Wednesday, February 03, 2016

Take charge of your own communications training. Here's why.

Harvard Business Review's recent article, Plan your professional development for the year, has some great suggestions--but the best one is in the headline. As a speaker coach and media trainer, I can tell you that it's the planning that's most often missing in bringing professionals' skills up to a higher level.

How can I tell? The random nature of some of my gigs. I'll be in a company training one group, and the group next to them says, "Hey, we need training, too." Or I get calls at the very end of your budget cycle, when you realize you're about to leave training money on the table. Neither situation leads to an ideal start for training. And I am sometimes called to do "corrective" training for executives whose presentation and speaking skills have become a performance issue...yet no one offered them training before it became a problem.

Seth Godin tackled recently the return on investment for training, and why so many companies are missing out on those returns:
The short-sighted organization decides it's 'saving money' by cutting back training. After all, the short-term thinking goes, what's the point of training people if they're only going to leave. (I'd point out the converse of this--what's the danger of not training the people who stay?)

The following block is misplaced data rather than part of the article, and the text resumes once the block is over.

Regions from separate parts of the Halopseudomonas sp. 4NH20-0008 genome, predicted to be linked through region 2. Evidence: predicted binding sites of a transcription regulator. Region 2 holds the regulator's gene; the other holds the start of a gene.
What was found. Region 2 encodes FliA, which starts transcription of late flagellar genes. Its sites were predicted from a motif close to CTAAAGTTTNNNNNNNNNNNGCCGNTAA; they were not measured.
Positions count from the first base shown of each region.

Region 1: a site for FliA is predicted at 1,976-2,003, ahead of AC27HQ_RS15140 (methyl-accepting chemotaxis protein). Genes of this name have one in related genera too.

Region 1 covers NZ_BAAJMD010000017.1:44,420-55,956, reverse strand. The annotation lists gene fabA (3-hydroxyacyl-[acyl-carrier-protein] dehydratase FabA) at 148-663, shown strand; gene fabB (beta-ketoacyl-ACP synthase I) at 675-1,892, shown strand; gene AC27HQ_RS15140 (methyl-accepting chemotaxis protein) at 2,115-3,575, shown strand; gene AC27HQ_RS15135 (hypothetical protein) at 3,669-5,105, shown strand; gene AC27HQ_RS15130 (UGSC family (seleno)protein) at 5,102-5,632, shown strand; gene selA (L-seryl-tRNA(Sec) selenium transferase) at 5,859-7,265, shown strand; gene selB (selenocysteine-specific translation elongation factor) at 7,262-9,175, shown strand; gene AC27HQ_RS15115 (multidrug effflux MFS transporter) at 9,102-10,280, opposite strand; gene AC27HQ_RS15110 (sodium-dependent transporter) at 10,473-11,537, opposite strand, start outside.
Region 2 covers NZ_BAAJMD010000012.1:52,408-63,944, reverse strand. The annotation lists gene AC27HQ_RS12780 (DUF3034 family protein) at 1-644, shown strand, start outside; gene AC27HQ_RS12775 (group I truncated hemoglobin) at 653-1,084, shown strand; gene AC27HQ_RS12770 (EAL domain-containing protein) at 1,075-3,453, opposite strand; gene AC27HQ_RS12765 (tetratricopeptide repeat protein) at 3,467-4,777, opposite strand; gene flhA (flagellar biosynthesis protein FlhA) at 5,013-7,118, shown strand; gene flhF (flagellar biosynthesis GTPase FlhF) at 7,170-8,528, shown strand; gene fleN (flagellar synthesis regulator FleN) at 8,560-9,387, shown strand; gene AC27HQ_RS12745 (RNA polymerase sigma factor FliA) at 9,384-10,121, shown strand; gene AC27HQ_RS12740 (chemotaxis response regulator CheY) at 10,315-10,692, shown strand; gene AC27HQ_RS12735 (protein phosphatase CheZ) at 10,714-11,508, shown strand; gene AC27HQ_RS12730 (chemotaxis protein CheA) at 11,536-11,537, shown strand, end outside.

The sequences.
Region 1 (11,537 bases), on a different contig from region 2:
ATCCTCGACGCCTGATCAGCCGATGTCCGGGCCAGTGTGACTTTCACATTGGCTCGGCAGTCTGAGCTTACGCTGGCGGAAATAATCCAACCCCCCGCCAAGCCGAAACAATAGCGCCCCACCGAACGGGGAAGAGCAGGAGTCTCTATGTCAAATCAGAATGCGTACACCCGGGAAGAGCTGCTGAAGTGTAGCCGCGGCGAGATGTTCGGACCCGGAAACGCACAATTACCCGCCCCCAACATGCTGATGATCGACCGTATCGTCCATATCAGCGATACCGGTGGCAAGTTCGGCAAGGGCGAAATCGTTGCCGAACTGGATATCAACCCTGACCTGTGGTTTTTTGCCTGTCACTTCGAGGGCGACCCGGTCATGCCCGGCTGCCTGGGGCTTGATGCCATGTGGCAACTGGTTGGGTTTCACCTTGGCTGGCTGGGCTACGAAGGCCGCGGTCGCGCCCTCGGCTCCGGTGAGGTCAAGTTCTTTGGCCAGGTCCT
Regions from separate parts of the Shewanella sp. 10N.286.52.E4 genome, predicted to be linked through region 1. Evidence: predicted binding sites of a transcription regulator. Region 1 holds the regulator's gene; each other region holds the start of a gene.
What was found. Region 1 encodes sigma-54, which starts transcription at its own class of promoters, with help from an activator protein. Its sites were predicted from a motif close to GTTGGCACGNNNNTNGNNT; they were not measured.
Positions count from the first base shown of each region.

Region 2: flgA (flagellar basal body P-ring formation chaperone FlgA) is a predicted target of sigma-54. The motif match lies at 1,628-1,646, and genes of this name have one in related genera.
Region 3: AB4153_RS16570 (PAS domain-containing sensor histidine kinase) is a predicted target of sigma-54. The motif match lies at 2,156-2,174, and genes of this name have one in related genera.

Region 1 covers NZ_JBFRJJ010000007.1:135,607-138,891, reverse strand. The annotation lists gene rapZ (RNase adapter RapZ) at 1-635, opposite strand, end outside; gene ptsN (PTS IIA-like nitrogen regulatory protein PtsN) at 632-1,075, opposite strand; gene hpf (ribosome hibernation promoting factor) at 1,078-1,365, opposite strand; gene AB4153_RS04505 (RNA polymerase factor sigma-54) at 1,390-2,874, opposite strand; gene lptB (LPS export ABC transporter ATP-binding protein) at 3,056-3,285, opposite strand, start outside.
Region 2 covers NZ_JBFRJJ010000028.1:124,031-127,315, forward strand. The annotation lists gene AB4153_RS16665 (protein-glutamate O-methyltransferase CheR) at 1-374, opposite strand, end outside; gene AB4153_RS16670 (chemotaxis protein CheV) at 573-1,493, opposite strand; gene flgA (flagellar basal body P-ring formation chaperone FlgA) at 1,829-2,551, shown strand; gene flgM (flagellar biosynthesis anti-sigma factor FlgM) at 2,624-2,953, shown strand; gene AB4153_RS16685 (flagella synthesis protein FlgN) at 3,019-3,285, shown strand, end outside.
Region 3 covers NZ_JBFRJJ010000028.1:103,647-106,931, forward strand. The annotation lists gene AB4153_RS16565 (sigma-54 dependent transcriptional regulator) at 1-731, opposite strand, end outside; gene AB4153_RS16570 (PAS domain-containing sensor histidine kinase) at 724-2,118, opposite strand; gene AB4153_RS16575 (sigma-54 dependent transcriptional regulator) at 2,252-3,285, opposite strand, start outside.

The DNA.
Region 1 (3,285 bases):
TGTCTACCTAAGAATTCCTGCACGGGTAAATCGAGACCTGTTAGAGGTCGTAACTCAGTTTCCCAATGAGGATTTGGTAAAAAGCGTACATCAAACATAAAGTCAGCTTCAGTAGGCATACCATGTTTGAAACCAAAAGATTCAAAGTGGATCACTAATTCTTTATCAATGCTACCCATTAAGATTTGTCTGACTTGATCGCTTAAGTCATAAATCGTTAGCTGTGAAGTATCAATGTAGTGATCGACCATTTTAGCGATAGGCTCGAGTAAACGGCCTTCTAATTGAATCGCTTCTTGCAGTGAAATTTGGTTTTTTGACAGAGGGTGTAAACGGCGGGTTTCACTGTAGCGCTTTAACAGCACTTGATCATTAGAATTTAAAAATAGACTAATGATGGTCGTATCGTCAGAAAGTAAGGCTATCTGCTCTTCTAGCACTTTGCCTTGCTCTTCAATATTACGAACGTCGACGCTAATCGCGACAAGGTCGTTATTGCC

It's tempting to nod in agreement at these obvious cases (or the similar case of getting, or not getting, a great new job based on how skilled you've trained yourself to be--again, a huge cliff and difference in return). What's not so easy is to take responsibility for our own training.
We've long passed the point where society and our organization are taking responsibility for what we know and how we approach problems. We need to own it for ourselves.
That goes double for communications pros, who often act like the shoemaker's children, securing training for everyone but themselves. While I'm flattered by the number of comms pros who tell me "Your blogs are my professional development," there's yet more you can do to improve your skills.

So there you have it: You're going to have to be in charge of going out and getting your own training and professional development. On The Eloquent Woman blog, I offered speakers a memo to send to the boss with 8 reasons why you need speaker training, and you can adapt it for whatever else you're seeking to develop as a skill. If your workplace doesn't offer such training, ask your professional membership groups what they offer, and take advantage of it. If you're assuming a new leadership role--president of a volunteer group, chair of a conference, keynote speaker--ask whether training is available to help you make the most of that new role. Even if you're an entrepreneur, you need to take this action. (I shared 6 things I do for professional development here.) But ask, and act. You'll have so many more advantages if you do.

(Creative Commons licensed photo by Laurie Sullivan)

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